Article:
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Regulators OK Heart Medicine for Blacks

June 24, 2005|Denise Gellene | Times Staff Writer

Regulators Thursday approved the heart drug BiDil, the first medication intended for a single race.

The Food and Drug Administration said its endorsement of the medicine for African Americans with heart failure was a step toward personalized medicine. The action came one week after an FDA advisory panel voted in favor of the pill after an intense debate about using race as the basis for treatment.

Critics contended that there was no biological basis for race and that approval of a "blacks only" drug could set a dangerous precedent. But supporters, including the NAACP and members of the Congressional Black Caucus, maintained that BiDil helped African Americans despite showing no real advantages for whites.

The drug -- a combination of two existing generic medicines that helps relax blood vessels -- prevented hospitalizations and extended the lives of black patients in a large clinical trial.

Robert Temple, the FDA's director of medical policy, said the approval was "a striking example of how a treatment can benefit some patients even if it does not benefit all patients."

Temple said the agency hoped to discover one day the "characteristics that identify people of any race who might be helped" by the drug.

The approval of BiDil specifically for African Americans was crucial for NitroMed Inc., a tiny biotechnology company with no other products.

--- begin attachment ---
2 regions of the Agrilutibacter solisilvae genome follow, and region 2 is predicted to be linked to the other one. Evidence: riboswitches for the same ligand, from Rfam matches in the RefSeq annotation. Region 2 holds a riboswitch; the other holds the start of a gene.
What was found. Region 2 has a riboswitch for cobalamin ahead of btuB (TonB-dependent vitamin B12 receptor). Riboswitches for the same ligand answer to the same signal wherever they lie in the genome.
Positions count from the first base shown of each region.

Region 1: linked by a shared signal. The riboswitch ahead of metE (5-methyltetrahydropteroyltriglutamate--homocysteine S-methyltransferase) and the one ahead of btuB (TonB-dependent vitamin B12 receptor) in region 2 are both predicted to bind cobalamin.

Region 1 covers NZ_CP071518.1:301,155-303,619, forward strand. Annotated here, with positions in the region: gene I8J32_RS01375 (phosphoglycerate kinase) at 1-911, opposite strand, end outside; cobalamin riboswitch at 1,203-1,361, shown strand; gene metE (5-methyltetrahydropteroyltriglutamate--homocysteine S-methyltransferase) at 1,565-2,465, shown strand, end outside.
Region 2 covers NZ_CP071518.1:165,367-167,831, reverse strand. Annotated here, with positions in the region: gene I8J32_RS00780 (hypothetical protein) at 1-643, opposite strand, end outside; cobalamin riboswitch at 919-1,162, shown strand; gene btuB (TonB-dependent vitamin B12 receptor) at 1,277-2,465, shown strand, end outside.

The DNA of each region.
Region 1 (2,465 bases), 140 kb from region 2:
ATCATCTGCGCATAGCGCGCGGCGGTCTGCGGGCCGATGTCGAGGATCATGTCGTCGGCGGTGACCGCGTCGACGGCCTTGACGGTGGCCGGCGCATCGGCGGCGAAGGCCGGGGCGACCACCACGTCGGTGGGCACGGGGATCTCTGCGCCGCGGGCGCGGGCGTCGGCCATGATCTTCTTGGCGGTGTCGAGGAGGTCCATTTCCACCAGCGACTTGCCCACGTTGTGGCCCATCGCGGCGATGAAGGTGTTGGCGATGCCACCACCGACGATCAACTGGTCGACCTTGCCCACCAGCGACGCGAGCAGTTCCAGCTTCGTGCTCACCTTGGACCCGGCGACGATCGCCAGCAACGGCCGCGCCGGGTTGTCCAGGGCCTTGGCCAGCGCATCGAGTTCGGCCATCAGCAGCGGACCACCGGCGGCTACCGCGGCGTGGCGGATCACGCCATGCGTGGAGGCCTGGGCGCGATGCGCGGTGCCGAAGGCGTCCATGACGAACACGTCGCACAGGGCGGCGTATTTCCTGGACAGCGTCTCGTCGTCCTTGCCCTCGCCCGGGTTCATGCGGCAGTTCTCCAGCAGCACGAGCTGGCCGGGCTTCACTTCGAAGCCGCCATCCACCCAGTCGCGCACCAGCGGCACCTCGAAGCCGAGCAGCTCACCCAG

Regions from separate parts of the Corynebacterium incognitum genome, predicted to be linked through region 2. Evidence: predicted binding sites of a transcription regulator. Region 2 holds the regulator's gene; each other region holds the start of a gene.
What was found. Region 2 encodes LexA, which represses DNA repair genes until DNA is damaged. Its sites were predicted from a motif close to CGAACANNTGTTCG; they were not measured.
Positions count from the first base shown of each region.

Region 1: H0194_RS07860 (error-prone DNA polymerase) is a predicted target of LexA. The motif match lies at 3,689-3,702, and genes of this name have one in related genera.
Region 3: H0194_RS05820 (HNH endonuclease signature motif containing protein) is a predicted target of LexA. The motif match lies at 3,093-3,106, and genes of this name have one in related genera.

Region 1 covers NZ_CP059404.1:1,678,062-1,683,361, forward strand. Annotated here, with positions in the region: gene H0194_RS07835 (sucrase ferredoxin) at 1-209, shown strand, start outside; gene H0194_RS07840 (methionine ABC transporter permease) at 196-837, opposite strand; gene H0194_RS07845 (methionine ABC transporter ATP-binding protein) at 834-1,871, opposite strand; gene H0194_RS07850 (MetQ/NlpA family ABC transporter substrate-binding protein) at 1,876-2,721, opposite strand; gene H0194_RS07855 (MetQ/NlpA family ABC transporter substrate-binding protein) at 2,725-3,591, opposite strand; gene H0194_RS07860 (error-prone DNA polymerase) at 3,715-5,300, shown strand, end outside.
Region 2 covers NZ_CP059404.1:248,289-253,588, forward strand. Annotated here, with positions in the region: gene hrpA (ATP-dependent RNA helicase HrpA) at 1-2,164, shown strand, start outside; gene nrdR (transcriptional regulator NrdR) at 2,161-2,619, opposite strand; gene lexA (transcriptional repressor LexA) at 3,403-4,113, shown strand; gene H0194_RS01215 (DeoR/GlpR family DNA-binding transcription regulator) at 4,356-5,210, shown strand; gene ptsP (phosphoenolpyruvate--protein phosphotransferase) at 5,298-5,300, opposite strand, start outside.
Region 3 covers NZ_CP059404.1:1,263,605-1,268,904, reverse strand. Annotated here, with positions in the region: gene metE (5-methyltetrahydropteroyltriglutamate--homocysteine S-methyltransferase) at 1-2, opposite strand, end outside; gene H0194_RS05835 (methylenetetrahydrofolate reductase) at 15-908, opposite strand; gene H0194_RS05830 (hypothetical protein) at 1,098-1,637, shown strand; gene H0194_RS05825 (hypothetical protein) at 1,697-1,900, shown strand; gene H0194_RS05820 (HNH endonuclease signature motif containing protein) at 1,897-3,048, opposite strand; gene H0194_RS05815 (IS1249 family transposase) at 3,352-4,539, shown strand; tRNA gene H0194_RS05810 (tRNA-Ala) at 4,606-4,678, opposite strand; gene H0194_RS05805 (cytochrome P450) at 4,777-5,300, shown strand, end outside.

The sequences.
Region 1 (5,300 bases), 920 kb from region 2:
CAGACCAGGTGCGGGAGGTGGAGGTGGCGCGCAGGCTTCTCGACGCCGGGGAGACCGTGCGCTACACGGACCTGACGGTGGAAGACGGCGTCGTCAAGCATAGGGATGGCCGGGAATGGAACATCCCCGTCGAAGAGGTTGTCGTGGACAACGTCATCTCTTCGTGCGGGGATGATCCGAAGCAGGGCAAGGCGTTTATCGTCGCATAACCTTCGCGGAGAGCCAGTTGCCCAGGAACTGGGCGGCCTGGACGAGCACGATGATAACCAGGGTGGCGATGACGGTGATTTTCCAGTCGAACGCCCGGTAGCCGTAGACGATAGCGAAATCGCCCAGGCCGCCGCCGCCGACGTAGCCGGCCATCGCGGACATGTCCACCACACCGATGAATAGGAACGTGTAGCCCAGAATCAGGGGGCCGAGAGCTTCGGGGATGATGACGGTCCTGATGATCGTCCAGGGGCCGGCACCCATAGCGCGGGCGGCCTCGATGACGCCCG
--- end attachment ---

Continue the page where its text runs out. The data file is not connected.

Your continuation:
The Lexington, Mass.-based company will enjoy a long monopoly on the product because its patent on BiDil as a treatment for blacks runs until 2020. Had the FDA approved BiDil for all races, the company's monopoly would have ended in 2008 after an earlier patent expired.

The approval ends a decades-long crusade by the drug's inventor, University of Minnesota cardiologist Jay N. Cohn. In the 1970s, he began experimenting with the generic drugs that make up BiDil: isosorbide dinitrate and hydralazine. He organized two clinical trials testing the combination in patients with heart failure, although neither product was approved for that use.

In 1987, the FDA refused to approve BiDil for general use, in part because it was inferior to so-called ACE inhibitors, another kind of drug used to treat heart failure. But data from the clinical trials suggested that black patients might benefit, so Cohn took the pill to NitroMed.

"I'm going to write a book," said Cohn, 74, who will receive royalties on BiDil sales.

NitroMed executives weren't available for comment, but the company issued a statement saying it looked forward to providing the drug to patients soon. The company didn't announce a price for the drug.

News of BiDil's approval came after the market close. In after-hours trading, NitroMed's shares rose to $19.89, after closing at $18.97, off 72 cents, in regular trading.

Analysts say that 750,000 African Americans have congestive heart failure and that more than half of them probably would use BiDil, a market potentially worth $300 million, according to some Wall Street estimates. The co-payment on the drug was expected to be high, about $35, and some have speculated that the expense might drive some patients to substitute the generic ingredients in BiDil for the drug itself.

Liana Moussatos, an analyst at Pacific Growth Equities, said the drug could become available in three weeks and achieve sales of $11.7 million this year.

She did not expect the approval of BiDil to open a new front in drug development with products aimed at specific races. In fact, NitroMed has said it is looking for genetic information that will help it identify patients who might benefit from BiDil across racial groups.

Research into BiDil "was led by clinical data," Moussatos said. "Race is imprecise, but what are they going to do? Deny people this drug?"

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